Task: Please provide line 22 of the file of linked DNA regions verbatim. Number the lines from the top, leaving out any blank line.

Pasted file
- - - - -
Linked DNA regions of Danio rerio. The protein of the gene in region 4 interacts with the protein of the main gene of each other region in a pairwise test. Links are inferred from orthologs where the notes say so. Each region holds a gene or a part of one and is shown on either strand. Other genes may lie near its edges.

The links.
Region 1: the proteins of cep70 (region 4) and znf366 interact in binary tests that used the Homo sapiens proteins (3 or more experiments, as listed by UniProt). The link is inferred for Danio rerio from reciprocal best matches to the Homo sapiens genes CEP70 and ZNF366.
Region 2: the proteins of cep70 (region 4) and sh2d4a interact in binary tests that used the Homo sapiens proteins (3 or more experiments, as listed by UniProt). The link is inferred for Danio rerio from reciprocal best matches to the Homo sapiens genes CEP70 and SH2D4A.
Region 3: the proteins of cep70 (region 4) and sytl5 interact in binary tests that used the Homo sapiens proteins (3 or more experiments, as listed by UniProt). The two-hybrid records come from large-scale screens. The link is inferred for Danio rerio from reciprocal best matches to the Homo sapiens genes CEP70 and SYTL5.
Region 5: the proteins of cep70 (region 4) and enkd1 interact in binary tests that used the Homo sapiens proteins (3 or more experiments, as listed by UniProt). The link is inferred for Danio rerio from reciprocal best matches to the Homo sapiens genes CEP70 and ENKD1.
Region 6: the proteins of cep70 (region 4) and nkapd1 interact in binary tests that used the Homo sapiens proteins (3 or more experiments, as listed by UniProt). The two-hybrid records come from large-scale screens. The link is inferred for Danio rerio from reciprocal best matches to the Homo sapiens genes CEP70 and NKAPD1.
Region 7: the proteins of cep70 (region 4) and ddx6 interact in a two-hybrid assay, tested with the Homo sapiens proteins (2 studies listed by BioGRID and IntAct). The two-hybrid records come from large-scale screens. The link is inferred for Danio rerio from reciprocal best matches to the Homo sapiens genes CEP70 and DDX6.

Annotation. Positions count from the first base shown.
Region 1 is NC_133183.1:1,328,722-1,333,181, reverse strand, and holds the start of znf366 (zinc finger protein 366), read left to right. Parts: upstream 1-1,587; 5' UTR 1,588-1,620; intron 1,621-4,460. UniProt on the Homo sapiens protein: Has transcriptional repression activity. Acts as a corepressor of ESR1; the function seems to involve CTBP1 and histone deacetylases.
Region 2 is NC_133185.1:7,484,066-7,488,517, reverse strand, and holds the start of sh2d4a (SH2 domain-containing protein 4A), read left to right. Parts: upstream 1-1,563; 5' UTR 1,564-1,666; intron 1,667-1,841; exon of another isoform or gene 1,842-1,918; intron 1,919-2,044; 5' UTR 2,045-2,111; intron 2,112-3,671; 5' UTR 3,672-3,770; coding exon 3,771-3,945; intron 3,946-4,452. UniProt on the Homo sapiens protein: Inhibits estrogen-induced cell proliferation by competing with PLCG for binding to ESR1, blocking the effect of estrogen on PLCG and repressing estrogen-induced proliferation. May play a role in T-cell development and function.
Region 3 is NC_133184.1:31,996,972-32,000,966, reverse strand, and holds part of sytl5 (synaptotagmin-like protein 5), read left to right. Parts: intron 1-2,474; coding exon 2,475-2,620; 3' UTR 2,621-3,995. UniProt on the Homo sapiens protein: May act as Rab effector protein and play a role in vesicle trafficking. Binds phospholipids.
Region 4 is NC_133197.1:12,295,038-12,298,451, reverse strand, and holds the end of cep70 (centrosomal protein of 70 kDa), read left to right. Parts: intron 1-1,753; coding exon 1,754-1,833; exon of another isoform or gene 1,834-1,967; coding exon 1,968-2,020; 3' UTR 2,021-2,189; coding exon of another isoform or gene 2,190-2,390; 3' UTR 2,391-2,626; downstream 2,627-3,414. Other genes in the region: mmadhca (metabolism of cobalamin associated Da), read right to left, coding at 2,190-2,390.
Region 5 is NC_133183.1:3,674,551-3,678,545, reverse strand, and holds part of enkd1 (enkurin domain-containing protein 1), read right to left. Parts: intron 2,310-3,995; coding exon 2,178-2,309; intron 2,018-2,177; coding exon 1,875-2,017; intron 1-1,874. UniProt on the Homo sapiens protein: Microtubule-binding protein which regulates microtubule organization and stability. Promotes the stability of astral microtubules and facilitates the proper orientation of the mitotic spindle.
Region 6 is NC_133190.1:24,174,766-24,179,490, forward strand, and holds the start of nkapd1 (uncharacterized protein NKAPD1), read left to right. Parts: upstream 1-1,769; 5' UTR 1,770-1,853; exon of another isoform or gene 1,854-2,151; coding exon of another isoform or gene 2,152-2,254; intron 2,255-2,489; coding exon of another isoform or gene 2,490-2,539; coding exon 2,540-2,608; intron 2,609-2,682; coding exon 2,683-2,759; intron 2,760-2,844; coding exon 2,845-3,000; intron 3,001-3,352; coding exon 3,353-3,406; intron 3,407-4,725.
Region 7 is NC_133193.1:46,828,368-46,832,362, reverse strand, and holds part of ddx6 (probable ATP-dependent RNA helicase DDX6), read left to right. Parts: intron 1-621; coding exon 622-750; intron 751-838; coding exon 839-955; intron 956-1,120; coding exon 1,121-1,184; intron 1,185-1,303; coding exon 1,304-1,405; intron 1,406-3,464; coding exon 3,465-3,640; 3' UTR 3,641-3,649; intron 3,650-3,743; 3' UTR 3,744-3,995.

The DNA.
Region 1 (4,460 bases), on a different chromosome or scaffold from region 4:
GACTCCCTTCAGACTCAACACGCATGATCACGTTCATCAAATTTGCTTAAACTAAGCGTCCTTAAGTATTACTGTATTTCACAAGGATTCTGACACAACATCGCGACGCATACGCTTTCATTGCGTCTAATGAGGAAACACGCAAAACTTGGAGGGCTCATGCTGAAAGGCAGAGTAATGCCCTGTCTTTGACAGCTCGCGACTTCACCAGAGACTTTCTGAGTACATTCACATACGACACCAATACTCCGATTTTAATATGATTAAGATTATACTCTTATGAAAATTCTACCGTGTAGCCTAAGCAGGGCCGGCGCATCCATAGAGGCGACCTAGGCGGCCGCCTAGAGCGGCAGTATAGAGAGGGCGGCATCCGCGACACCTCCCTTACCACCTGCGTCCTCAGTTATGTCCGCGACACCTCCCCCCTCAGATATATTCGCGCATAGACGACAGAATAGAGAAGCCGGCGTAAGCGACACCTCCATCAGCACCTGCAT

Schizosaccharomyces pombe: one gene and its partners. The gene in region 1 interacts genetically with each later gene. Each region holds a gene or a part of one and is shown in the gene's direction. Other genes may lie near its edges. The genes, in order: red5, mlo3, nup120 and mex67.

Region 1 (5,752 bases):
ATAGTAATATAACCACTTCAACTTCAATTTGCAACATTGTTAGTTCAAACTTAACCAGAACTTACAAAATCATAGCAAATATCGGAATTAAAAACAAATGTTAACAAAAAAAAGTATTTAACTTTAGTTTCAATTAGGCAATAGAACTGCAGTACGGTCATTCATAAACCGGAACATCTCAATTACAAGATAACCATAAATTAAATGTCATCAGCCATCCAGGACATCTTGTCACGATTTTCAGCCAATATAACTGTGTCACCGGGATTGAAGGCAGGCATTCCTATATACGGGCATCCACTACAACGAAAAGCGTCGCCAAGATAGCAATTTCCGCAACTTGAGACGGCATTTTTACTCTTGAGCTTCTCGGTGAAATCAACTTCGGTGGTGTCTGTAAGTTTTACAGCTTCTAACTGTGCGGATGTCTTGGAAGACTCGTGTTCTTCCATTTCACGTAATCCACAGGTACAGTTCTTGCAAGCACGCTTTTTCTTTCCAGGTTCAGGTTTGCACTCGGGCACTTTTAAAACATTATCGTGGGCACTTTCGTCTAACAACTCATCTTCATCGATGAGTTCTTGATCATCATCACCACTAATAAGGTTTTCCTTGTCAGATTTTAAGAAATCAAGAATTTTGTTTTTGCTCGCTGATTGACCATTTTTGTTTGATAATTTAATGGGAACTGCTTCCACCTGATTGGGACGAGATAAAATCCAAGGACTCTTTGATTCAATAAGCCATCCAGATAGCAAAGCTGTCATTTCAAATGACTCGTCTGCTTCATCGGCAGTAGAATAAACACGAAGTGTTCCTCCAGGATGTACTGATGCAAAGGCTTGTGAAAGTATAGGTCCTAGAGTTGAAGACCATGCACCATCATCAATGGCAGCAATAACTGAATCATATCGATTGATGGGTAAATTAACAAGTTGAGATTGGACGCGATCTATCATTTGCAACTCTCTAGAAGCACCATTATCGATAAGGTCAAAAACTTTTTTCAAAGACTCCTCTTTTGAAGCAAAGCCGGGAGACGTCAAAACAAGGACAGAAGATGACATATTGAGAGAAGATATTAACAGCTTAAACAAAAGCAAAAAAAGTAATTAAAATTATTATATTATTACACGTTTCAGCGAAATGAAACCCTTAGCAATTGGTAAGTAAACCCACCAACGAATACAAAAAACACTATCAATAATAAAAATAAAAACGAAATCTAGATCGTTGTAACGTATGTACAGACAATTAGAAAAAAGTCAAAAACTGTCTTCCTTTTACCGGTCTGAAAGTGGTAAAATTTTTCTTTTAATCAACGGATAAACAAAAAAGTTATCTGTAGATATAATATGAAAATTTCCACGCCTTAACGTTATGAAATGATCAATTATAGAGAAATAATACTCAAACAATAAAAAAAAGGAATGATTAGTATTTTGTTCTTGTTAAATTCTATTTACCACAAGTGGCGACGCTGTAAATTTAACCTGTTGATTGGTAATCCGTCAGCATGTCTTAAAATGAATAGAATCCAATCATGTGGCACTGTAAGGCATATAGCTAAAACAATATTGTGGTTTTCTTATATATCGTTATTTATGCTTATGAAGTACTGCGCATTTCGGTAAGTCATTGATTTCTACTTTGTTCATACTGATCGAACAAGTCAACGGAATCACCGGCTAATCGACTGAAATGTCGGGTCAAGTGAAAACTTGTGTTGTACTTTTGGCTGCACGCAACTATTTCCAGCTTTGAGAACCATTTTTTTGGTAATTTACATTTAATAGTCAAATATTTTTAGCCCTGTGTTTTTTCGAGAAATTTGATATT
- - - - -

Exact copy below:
ATAGTAATATAACCACTTCAACTTCAATTTGCAACATTGTTAGTTCAAACTTAACCAGAACTTACAAAATCATAGCAAATATCGGAATTAAAAACAAATGTTAACAAAAAAAAGTATTTAACTTTAGTTTCAATTAGGCAATAGAACTGCAGTACGGTCATTCATAAACCGGAACATCTCAATTACAAGATAACCATAAATTAAATGTCATCAGCCATCCAGGACATCTTGTCACGATTTTCAGCCAATATAACTGTGTCACCGGGATTGAAGGCAGGCATTCCTATATACGGGCATCCACTACAACGAAAAGCGTCGCCAAGATAGCAATTTCCGCAACTTGAGACGGCATTTTTACTCTTGAGCTTCTCGGTGAAATCAACTTCGGTGGTGTCTGTAAGTTTTACAGCTTCTAACTGTGCGGATGTCTTGGAAGACTCGTGTTCTTCCATTTCACGTAATCCACAGGTACAGTTCTTGCAAGCACGCTTTTTCTTTCCAGGTTCAGGTTTGCACTCGGGCACTTTTAAAACATTATCGTGGGCACTTTCGTCTAACAACTCATCTTCATCGATGAGTTCTTGATCATCATCACCACTAATAAGGTTTTCCTTGTCAGATTTTAAGAAATCAAGAATTTTGTTTTTGCTCGCTGATTGACCATTTTTGTTTGATAATTTAATGGGAACTGCTTCCACCTGATTGGGACGAGATAAAATCCAAGGACTCTTTGATTCAATAAGCCATCCAGATAGCAAAGCTGTCATTTCAAATGACTCGTCTGCTTCATCGGCAGTAGAATAAACACGAAGTGTTCCTCCAGGATGTACTGATGCAAAGGCTTGTGAAAGTATAGGTCCTAGAGTTGAAGACCATGCACCATCATCAATGGCAGCAATAACTGAATCATATCGATTGATGGGTAAATTAACAAGTTGAGATTGGACGCGATCTATCATTTGCAACTCTCTAGAAGCACCATTATCGATAAGGTCAAAAACTTTTTTCAAAGACTCCTCTTTTGAAGCAAAGCCGGGAGACGTCAAAACAAGGACAGAAGATGACATATTGAGAGAAGATATTAACAGCTTAAACAAAAGCAAAAAAAGTAATTAAAATTATTATATTATTACACGTTTCAGCGAAATGAAACCCTTAGCAATTGGTAAGTAAACCCACCAACGAATACAAAAAACACTATCAATAATAAAAATAAAAACGAAATCTAGATCGTTGTAACGTATGTACAGACAATTAGAAAAAAGTCAAAAACTGTCTTCCTTTTACCGGTCTGAAAGTGGTAAAATTTTTCTTTTAATCAACGGATAAACAAAAAAGTTATCTGTAGATATAATATGAAAATTTCCACGCCTTAACGTTATGAAATGATCAATTATAGAGAAATAATACTCAAACAATAAAAAAAAGGAATGATTAGTATTTTGTTCTTGTTAAATTCTATTTACCACAAGTGGCGACGCTGTAAATTTAACCTGTTGATTGGTAATCCGTCAGCATGTCTTAAAATGAATAGAATCCAATCATGTGGCACTGTAAGGCATATAGCTAAAACAATATTGTGGTTTTCTTATATATCGTTATTTATGCTTATGAAGTACTGCGCATTTCGGTAAGTCATTGATTTCTACTTTGTTCATACTGATCGAACAAGTCAACGGAATCACCGGCTAATCGACTGAAATGTCGGGTCAAGTGAAAACTTGTGTTGTACTTTTGGCTGCACGCAACTATTTCCAGCTTTGAGAACCATTTTTTTGGTAATTTACATTTAATAGTCAAATATTTTTAGCCCTGTGTTTTTTCGAGAAATTTGATATT